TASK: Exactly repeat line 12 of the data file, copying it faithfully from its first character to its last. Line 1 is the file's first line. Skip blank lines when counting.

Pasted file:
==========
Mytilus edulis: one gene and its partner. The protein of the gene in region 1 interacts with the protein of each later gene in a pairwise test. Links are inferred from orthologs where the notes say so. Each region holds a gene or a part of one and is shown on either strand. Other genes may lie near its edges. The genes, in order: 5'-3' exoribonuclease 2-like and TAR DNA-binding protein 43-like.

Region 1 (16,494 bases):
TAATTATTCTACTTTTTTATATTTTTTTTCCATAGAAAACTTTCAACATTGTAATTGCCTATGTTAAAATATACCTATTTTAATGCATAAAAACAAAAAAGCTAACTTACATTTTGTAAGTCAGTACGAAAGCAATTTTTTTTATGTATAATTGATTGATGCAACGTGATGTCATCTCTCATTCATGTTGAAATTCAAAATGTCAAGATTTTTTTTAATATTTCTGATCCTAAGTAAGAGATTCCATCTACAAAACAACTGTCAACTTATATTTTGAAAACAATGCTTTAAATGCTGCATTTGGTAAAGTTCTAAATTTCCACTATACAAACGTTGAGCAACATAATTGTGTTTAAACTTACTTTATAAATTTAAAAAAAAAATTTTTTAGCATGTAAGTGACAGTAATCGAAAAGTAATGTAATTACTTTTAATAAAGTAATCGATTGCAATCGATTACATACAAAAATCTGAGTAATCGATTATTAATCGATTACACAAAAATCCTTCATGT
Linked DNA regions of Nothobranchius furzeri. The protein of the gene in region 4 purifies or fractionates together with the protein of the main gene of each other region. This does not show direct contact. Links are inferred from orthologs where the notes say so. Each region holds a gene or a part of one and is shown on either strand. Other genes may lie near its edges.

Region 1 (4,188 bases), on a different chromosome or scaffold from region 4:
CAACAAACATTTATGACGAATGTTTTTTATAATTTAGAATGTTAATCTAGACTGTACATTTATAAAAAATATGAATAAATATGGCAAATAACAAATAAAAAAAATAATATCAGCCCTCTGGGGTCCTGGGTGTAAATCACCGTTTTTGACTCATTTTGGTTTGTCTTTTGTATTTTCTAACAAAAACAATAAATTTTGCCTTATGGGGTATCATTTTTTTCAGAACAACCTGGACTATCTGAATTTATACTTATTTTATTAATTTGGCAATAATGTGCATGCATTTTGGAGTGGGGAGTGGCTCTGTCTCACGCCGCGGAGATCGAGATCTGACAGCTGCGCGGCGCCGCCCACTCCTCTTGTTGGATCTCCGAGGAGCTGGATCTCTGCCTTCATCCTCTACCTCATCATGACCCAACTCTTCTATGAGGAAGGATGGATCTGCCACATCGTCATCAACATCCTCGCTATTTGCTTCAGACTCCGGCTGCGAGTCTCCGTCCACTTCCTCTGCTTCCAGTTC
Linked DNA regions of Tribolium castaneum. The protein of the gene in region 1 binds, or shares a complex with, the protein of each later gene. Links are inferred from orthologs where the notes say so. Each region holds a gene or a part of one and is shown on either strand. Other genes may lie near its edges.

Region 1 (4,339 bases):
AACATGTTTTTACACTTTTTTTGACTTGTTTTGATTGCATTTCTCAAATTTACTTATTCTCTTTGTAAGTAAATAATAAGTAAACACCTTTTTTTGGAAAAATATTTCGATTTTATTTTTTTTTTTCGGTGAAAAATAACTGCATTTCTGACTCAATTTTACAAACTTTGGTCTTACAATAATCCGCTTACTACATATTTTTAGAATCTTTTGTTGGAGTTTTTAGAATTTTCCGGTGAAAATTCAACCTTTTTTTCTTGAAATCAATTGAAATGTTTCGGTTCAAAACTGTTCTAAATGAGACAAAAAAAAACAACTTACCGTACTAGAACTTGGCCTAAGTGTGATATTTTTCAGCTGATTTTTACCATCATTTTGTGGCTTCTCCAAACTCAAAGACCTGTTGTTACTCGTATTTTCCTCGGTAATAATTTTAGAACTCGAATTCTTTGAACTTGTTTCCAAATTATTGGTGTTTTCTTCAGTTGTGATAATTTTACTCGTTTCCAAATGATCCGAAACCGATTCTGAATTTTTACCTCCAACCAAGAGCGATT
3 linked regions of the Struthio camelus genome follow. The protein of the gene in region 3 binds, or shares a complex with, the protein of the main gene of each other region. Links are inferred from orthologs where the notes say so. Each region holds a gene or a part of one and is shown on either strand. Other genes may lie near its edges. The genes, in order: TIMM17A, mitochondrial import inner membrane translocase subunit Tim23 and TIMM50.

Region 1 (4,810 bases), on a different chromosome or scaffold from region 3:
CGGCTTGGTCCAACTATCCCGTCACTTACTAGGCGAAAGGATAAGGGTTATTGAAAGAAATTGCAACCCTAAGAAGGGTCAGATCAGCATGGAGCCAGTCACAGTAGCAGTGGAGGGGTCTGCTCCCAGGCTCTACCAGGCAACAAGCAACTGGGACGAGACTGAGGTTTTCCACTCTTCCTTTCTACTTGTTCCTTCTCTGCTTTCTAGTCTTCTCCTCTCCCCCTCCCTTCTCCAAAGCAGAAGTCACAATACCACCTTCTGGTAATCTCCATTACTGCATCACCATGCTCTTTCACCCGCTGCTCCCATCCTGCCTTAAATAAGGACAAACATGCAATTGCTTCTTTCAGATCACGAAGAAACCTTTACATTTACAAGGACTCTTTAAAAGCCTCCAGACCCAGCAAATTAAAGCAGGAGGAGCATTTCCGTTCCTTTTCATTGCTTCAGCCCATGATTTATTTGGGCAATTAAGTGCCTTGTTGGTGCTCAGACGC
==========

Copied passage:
CGGCTTGGTCCAACTATCCCGTCACTTACTAGGCGAAAGGATAAGGGTTATTGAAAGAAATTGCAACCCTAAGAAGGGTCAGATCAGCATGGAGCCAGTCACAGTAGCAGTGGAGGGGTCTGCTCCCAGGCTCTACCAGGCAACAAGCAACTGGGACGAGACTGAGGTTTTCCACTCTTCCTTTCTACTTGTTCCTTCTCTGCTTTCTAGTCTTCTCCTCTCCCCCTCCCTTCTCCAAAGCAGAAGTCACAATACCACCTTCTGGTAATCTCCATTACTGCATCACCATGCTCTTTCACCCGCTGCTCCCATCCTGCCTTAAATAAGGACAAACATGCAATTGCTTCTTTCAGATCACGAAGAAACCTTTACATTTACAAGGACTCTTTAAAAGCCTCCAGACCCAGCAAATTAAAGCAGGAGGAGCATTTCCGTTCCTTTTCATTGCTTCAGCCCATGATTTATTTGGGCAATTAAGTGCCTTGTTGGTGCTCAGACGC